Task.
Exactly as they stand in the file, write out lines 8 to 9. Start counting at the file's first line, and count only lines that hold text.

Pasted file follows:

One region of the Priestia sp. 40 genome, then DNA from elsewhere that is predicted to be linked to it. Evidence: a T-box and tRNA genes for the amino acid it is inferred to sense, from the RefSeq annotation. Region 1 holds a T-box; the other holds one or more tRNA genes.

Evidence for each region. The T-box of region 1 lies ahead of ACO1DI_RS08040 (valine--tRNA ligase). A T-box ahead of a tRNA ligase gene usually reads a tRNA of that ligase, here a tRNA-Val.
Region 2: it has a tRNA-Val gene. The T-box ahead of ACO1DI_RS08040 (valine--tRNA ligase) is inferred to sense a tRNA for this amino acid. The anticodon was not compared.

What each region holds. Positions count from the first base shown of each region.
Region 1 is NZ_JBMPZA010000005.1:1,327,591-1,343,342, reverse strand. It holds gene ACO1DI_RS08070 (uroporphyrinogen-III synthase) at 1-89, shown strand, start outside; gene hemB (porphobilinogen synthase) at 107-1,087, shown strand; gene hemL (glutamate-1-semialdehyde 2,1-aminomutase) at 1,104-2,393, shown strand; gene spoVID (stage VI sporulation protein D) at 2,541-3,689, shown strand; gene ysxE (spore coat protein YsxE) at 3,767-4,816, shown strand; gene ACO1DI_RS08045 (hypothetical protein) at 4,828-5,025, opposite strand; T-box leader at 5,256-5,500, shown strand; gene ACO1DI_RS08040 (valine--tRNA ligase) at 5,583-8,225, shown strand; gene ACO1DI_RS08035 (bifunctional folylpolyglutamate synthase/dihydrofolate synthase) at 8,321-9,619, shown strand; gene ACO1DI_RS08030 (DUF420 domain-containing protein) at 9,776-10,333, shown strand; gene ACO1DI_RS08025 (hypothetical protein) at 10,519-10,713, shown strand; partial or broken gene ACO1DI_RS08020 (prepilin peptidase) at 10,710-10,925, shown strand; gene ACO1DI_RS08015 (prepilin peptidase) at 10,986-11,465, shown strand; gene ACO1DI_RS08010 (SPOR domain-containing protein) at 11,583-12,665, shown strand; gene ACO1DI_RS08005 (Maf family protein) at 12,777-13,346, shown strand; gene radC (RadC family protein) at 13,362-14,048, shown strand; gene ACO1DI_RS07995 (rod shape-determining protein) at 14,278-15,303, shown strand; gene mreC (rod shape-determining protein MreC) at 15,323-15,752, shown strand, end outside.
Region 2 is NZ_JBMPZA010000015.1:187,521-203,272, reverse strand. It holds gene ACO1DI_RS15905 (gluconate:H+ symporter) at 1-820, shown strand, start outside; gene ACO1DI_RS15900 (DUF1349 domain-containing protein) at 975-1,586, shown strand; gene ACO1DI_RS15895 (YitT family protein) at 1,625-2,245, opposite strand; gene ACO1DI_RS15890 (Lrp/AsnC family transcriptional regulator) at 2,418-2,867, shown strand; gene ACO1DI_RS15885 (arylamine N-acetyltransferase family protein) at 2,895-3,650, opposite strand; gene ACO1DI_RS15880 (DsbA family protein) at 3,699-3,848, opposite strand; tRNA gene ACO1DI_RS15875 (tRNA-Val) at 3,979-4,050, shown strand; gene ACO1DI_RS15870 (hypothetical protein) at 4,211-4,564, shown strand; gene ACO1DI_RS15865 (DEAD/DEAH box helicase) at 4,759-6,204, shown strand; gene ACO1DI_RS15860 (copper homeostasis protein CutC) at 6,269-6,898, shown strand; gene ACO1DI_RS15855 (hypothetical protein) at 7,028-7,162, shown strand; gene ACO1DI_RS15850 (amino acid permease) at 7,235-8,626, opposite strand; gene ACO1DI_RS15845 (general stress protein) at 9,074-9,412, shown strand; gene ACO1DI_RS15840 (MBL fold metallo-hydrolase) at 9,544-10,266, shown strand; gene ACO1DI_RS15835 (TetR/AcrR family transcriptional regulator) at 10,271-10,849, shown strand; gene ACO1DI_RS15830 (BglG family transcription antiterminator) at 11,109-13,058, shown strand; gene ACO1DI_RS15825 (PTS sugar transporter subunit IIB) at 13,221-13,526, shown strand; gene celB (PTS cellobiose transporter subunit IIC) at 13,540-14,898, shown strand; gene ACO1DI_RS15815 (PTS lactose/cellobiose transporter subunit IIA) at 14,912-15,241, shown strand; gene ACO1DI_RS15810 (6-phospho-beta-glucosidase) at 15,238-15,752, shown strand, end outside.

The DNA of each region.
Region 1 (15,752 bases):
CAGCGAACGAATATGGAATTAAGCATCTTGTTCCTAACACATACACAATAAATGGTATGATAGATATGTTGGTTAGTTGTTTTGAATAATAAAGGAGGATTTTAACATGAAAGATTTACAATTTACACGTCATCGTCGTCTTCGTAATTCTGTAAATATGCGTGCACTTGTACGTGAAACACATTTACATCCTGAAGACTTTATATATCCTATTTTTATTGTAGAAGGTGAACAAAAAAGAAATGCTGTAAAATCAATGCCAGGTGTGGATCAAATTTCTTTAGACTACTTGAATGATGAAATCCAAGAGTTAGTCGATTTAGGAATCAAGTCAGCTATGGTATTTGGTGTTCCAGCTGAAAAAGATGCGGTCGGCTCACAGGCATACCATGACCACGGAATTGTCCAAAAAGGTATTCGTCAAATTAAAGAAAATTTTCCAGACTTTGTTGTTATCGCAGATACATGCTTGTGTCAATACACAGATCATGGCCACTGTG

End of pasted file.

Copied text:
Region 1 (15,752 bases):
CAGCGAACGAATATGGAATTAAGCATCTTGTTCCTAACACATACACAATAAATGGTATGATAGATATGTTGGTTAGTTGTTTTGAATAATAAAGGAGGATTTTAACATGAAAGATTTACAATTTACACGTCATCGTCGTCTTCGTAATTCTGTAAATATGCGTGCACTTGTACGTGAAACACATTTACATCCTGAAGACTTTATATATCCTATTTTTATTGTAGAAGGTGAACAAAAAAGAAATGCTGTAAAATCAATGCCAGGTGTGGATCAAATTTCTTTAGACTACTTGAATGATGAAATCCAAGAGTTAGTCGATTTAGGAATCAAGTCAGCTATGGTATTTGGTGTTCCAGCTGAAAAAGATGCGGTCGGCTCACAGGCATACCATGACCACGGAATTGTCCAAAAAGGTATTCGTCAAATTAAAGAAAATTTTCCAGACTTTGTTGTTATCGCAGATACATGCTTGTGTCAATACACAGATCATGGCCACTGTG